Agency opts for media zone benefits

The Middle Eastern arm of Omnicom's TBWA advertising agency is planning to open by March a regional creative hub in Abu Dhabi's media zone.

Dubai - January 21, 2010 - Ramzi Raad, founder and chairman of TBWA/RAAD Advertising Agency in his office in Dubai, January 21, 2010. (Photo by Jeff Topping/The National) *** Local Caption ***  JT005-0121-TBWA_MG_0505.jpg

The Middle Eastern arm of Omnicom's TBWA advertising agency is planning to open by March a regional creative hub in Abu Dhabi's media zone. The move will include relocating its downtown offices in the capital to the media zone, which is known as twofour54.

The company will also increase the number of staff in Abu Dhabi from 50 to about 70, including a "swat team" of creative strategic planners who can support important pitches to clients throughout the company's 14 regional offices. "Abu Dhabi is emerging as the most important national client space in the UAE and across the GCC," said Ramzi Raad, the chairman and chief executive of TBWARAAD. "With major advertisers such as twofour54, The National, Etihad, TDIC [Tourism Development and Investment Company], Sorouh, Yahsat, ADMM [Abu Dhabi Motorsports Management], the UAE capital certainly could make use of a creative hub based in its media free zone."

TBWARAAD is the only major advertising agency in the country with a local partner and does not require free-zone status. However, its decision to enter twofour54 reinforces some of the additional benefits that a media zone can offer, such as proximity to production companies and studios for filming commercials. "It's the environment that we would like to be in," Mr Raad said. "It's an environment of communication and of creativity, and being there will stimulate our creativity because they are all the time interacting with people who think the same way."

Twofour54 was founded in October 2008 with partners such as the BBC, Thomson Reuters Foundation, Thomson Foundation, CNN, HarperCollins and the Financial Times, and has since grown to include about 60 businesses. Several of the newcomers are public relations and marketing companies, but TBWARAAD is the first major advertising agency. Tony Orsten, chief executive of twofour54, said the zone would accept only partners that would contribute to a "content creation ecosystem", including a mandate to help foster local Arab talent. TBWARAAD was allowed in part because of its commitment to produce creative work on site with talent from the region.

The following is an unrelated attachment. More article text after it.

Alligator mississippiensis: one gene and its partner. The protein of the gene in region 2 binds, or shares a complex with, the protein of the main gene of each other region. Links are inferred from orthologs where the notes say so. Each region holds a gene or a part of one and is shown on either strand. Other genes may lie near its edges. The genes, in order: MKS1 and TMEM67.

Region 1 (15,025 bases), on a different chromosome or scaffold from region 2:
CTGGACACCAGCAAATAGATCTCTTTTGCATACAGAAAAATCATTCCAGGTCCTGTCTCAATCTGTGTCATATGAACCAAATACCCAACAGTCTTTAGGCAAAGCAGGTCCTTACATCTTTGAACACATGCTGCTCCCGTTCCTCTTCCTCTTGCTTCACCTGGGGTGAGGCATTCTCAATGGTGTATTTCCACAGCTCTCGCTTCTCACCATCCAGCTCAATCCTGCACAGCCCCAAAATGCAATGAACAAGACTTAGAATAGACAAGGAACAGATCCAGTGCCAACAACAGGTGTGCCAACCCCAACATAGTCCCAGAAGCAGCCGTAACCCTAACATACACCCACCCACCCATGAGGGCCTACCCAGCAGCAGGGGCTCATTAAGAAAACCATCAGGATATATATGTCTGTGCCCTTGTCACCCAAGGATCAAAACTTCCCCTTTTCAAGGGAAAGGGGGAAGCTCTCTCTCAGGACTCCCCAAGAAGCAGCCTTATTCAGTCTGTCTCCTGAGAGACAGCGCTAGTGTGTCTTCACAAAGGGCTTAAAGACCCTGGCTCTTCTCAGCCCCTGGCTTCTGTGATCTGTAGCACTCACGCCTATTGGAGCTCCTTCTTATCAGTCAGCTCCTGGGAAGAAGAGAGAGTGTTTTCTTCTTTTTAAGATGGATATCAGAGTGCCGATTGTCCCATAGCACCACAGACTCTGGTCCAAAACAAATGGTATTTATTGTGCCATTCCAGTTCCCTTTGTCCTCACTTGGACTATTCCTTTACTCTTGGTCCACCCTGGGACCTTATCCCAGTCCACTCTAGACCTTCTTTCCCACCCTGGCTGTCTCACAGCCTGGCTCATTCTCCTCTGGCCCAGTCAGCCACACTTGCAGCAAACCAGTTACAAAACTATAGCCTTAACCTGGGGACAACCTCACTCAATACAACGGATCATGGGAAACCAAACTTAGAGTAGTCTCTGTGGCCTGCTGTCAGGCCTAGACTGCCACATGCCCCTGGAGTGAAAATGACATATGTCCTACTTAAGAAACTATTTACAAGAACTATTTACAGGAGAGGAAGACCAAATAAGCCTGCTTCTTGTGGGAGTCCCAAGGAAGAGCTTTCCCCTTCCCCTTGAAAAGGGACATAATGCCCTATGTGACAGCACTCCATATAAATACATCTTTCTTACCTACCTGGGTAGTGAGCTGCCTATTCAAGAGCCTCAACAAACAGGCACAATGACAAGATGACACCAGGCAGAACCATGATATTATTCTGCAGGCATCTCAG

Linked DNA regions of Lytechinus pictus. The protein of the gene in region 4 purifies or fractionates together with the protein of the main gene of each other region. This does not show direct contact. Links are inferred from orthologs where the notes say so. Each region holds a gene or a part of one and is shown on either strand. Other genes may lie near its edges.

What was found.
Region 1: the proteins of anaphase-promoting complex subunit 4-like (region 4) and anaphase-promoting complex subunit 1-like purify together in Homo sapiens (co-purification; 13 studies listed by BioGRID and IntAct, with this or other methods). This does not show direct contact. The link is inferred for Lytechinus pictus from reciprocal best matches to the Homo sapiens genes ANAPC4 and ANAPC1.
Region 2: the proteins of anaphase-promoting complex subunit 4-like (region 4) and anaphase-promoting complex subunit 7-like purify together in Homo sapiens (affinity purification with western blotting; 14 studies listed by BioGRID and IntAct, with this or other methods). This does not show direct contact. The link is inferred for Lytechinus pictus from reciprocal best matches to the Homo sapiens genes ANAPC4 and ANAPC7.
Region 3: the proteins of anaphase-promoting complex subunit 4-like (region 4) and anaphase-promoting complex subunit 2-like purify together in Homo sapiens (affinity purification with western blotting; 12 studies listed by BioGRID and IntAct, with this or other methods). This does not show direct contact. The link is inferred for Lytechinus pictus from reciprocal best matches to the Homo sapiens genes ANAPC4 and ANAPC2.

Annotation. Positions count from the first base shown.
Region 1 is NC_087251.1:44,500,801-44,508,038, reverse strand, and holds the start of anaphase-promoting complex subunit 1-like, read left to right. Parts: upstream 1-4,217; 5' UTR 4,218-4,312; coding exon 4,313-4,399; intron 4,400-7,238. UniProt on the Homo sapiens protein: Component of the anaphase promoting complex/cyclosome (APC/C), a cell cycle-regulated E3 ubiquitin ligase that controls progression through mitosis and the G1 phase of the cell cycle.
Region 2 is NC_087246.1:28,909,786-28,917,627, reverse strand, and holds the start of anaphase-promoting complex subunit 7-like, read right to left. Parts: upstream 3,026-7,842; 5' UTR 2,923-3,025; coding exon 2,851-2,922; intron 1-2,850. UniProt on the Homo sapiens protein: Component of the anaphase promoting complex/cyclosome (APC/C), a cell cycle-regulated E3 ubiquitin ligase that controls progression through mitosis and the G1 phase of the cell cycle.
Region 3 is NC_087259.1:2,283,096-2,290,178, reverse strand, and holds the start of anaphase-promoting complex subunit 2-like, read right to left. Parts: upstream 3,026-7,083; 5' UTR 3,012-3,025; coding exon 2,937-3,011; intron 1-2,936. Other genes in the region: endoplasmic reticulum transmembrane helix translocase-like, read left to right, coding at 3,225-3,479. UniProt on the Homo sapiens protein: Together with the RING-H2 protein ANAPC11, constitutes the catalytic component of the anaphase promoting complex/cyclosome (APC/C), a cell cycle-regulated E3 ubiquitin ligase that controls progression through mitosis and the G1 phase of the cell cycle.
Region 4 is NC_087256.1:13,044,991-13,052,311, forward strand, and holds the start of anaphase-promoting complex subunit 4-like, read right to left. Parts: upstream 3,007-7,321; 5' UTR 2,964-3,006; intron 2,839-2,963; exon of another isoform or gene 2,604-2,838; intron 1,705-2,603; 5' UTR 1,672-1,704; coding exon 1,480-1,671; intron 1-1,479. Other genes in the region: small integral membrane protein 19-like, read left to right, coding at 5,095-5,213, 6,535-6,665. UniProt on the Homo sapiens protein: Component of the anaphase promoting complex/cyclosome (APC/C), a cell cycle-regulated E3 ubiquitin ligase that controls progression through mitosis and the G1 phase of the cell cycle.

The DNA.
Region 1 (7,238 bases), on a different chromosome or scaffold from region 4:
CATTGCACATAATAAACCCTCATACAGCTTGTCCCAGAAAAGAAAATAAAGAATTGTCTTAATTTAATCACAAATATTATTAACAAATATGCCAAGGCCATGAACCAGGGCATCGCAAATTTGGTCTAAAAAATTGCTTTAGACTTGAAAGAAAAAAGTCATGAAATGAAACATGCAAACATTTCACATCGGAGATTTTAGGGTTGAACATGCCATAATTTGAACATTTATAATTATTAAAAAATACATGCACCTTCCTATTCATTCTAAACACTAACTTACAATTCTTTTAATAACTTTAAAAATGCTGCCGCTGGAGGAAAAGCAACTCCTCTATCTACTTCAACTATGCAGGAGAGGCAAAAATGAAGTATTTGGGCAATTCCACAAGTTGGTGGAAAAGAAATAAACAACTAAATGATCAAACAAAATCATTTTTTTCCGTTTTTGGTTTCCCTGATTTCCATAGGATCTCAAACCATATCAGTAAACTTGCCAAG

Mr Raad said twofour54 was not the cheapest option, but the benefits outweighed the costs as it strived to develop its Abu Dhabi business. Abu Dhabi clients contributed to a remarkably good year for the agency last year in which it saw double-digit growth on 2008. Last year, the agency landed contracts with Abu Dhabi Motorsports Management for its Formula One advertising, CNN for the launch of its new Abu Dhabi hub, Abu Dhabi Tourism Authority and Ferrari World, as well as continuing work with Etihad Airways.

The Etihad contract will be a focal point for the new Abu Dhabi office, which will share space with its sister Omnicom companies, OMD and PHD, Mr Raad said. The office will also focus on digital work. "TBWARAAD here, in its head operation in the UAE, is developing its digital expertise, and digital for us involves strategic thinking," he said. "At the same time, it will involve developing the material for mobile phones, or whatever else."

The company's regional headquarters will remain in its 160-person Dubai office in Emaar Square. It will also continue to have creative teams in regional offices from Algeria to Lebanon, but Abu Dhabi will add a new level of expertise to support the whole network, Mr Raad said. The Dubai Lynx Awards named Mr Raad the Advertising Person of the Year on Wednesday, in recognition of his contribution to the region's advertising industry.

"Our markets for the past 10 years have been growing at a rate of 10 to 15 per cent, up to 20 per cent year-on-year," Mr Raad said. "And so there was a huge amount of momentum created, because at the base of it we were underspent and we were playing catch-up with the rest of the world. So with that momentum, despite the economic crisis, you chose not to accept that you go into a negative situation."

As president of the local chapter of the International Advertising Association (IAA) in the 1980s, Mr Raad helped create the first IAA-sponsored advertising awards in the region.